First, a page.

'Putting salt on the wound': a qualitative study of the impact of FGM-safeguarding in healthcare settings on people with a British Somali heritage living in Bristol, UK

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Abstract

OBJECTIVES: This research documents the experiences of people with Somali heritage with female genital mutilation (FGM)-safeguarding services in healthcare and whether such services are considered appropriate by the people who encounter them.

DESIGN: Six focus groups conducted with ethnic Somalis living in Bristol, during the summer of 2018, divided by gender and whether people had experienced FGM-safeguarding as adults or children.SettingParticipants experienced FGM-safeguarding in primary and secondary care.

PARTICIPANTS: 30 people (21 women and 9 men), identified through local organisations or snowball sampling. All participants were of Somali heritage and aged over 18.

RESULTS: Government priorities to support those who have experienced female genital cutting/mutilation (FGC/M) are being undermined by their own approaches to protect those considered at risk. Participants argued that approaches to FGM-safeguarding were based on outdated stereotypes and inaccurate evidence which encouraged health and other service providers to see every Somali parent as a potential perpetrator of FGC/M. Female participants described providers in a range of healthcare settings, including Accident and Emergency Departments (A&E), antenatal care and general practice, as 'fixated' with FGC/M, who ignored both their health needs and their experience as victims. Participants felt stigmatised and traumatised by their experience. This undermined their trust in health services, producing a reticence to seek care, treatment delays and reliance on alternative sources of care. Associated recommendations include developing more accurate evidence of risk, more appropriate education for healthcare providers and more collaborative approaches to FGM-safeguarding.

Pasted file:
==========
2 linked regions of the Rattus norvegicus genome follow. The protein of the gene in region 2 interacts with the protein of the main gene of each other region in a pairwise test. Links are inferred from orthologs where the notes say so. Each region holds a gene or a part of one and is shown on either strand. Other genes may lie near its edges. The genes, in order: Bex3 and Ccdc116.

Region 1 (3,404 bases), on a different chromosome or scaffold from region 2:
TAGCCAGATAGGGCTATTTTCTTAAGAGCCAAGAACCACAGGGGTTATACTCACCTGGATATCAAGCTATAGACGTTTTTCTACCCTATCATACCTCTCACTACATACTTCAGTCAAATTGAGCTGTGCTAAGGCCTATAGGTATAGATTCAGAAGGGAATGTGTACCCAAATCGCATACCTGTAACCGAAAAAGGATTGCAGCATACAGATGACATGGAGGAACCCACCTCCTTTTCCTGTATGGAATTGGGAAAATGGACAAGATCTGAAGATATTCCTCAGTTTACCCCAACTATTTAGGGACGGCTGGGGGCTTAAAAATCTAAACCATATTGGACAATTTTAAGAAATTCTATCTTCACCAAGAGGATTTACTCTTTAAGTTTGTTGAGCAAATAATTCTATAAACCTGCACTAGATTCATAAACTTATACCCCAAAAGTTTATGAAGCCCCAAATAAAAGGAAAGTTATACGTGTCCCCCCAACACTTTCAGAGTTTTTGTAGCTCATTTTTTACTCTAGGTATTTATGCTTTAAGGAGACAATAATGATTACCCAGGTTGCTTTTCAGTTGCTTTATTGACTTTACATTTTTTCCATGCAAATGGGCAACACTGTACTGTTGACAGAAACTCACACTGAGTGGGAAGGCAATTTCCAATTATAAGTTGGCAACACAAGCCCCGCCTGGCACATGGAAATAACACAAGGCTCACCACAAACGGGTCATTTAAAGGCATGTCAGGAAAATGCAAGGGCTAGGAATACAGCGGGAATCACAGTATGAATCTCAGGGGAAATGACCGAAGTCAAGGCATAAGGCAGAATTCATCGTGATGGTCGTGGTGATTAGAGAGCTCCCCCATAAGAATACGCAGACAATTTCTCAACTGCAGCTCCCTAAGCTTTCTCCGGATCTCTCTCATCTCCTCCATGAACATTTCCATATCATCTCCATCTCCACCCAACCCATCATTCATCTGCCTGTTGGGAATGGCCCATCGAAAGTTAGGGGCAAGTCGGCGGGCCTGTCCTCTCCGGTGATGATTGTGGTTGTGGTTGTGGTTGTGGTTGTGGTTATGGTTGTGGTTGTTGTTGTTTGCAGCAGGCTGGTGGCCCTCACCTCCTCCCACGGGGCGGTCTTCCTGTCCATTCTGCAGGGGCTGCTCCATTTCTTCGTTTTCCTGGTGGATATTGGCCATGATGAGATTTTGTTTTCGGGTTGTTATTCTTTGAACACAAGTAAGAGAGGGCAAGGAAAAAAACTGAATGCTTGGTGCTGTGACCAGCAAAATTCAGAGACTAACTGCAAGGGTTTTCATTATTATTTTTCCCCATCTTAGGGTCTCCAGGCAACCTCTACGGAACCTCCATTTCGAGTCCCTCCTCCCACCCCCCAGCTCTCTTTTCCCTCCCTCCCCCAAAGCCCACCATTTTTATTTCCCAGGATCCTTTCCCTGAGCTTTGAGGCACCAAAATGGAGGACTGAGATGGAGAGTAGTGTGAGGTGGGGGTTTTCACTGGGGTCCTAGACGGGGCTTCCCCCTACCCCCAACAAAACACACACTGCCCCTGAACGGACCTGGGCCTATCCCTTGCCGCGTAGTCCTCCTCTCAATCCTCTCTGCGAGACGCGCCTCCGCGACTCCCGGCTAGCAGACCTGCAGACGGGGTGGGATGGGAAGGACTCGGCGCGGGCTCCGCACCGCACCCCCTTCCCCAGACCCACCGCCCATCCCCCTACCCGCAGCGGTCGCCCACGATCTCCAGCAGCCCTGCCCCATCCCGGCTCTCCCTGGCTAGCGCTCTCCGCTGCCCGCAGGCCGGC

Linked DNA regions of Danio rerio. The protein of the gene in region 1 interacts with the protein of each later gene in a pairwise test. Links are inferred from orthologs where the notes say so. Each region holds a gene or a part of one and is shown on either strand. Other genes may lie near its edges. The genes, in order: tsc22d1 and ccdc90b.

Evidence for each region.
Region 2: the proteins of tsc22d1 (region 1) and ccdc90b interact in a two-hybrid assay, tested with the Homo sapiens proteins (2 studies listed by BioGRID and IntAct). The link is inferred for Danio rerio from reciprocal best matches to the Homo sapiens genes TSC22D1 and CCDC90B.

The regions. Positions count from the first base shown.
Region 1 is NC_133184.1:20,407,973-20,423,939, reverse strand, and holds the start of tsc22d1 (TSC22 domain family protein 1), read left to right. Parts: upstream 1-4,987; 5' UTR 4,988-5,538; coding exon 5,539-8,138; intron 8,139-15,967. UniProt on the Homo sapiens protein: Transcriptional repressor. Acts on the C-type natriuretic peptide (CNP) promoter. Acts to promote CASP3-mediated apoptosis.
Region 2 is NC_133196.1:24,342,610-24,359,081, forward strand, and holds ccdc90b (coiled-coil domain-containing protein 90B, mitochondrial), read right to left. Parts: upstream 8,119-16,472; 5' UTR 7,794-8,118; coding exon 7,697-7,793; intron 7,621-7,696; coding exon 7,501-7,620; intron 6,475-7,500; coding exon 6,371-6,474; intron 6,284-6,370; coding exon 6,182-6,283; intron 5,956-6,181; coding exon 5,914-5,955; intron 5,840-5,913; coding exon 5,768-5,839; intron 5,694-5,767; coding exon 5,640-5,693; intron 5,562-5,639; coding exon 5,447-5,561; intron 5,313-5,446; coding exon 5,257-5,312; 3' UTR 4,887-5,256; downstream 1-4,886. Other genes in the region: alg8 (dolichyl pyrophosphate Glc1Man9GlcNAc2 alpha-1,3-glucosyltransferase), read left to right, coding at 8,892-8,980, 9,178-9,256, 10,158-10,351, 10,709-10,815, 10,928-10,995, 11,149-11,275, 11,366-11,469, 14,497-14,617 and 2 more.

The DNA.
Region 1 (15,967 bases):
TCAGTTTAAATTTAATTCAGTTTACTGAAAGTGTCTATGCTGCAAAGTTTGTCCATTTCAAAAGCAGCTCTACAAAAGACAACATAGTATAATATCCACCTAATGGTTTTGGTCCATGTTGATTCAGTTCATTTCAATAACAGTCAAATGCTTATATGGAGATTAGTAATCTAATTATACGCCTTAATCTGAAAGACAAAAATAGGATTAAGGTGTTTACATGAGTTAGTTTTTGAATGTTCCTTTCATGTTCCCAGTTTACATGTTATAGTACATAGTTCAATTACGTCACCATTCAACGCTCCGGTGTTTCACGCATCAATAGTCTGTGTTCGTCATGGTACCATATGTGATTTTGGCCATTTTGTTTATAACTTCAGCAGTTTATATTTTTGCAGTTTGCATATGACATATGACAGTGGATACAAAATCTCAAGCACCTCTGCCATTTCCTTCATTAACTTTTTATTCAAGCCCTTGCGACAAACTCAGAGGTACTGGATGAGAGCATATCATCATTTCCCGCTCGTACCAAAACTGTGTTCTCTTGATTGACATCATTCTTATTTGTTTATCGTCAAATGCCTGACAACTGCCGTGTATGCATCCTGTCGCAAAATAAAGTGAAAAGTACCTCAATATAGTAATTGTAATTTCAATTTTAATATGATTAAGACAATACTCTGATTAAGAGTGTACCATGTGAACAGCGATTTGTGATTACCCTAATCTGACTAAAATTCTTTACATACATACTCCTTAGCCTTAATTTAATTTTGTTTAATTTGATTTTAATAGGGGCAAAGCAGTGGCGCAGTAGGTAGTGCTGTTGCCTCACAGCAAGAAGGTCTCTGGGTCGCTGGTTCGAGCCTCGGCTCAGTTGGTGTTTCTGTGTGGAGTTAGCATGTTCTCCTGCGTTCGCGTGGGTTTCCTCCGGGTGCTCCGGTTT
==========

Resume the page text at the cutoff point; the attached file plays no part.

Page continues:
CONCLUSION: All the participants involved in this study are committed to the eradication of FGC/M. But the statutory approaches currently adopted to enable this are considered ill-conceived, unnecessarily heavy-handed and ultimately detrimental to this. Recognising these common aims can enable the development of services better able to protect and support those at risk of FGC/M in ways which are culturally competent and sensitive.

Original languageEnglish
Pages (from-to)e035039
JournalBMJ Open
Volume10
Issue number6
DOIs
Publication statusPublished - 16 Jun 2020

Bibliographical note

© Author(s) (or their employer(s)) 2020. Re-use permitted under CC BY-NC. No commercial re-use. See rights and permissions. Published by BMJ.

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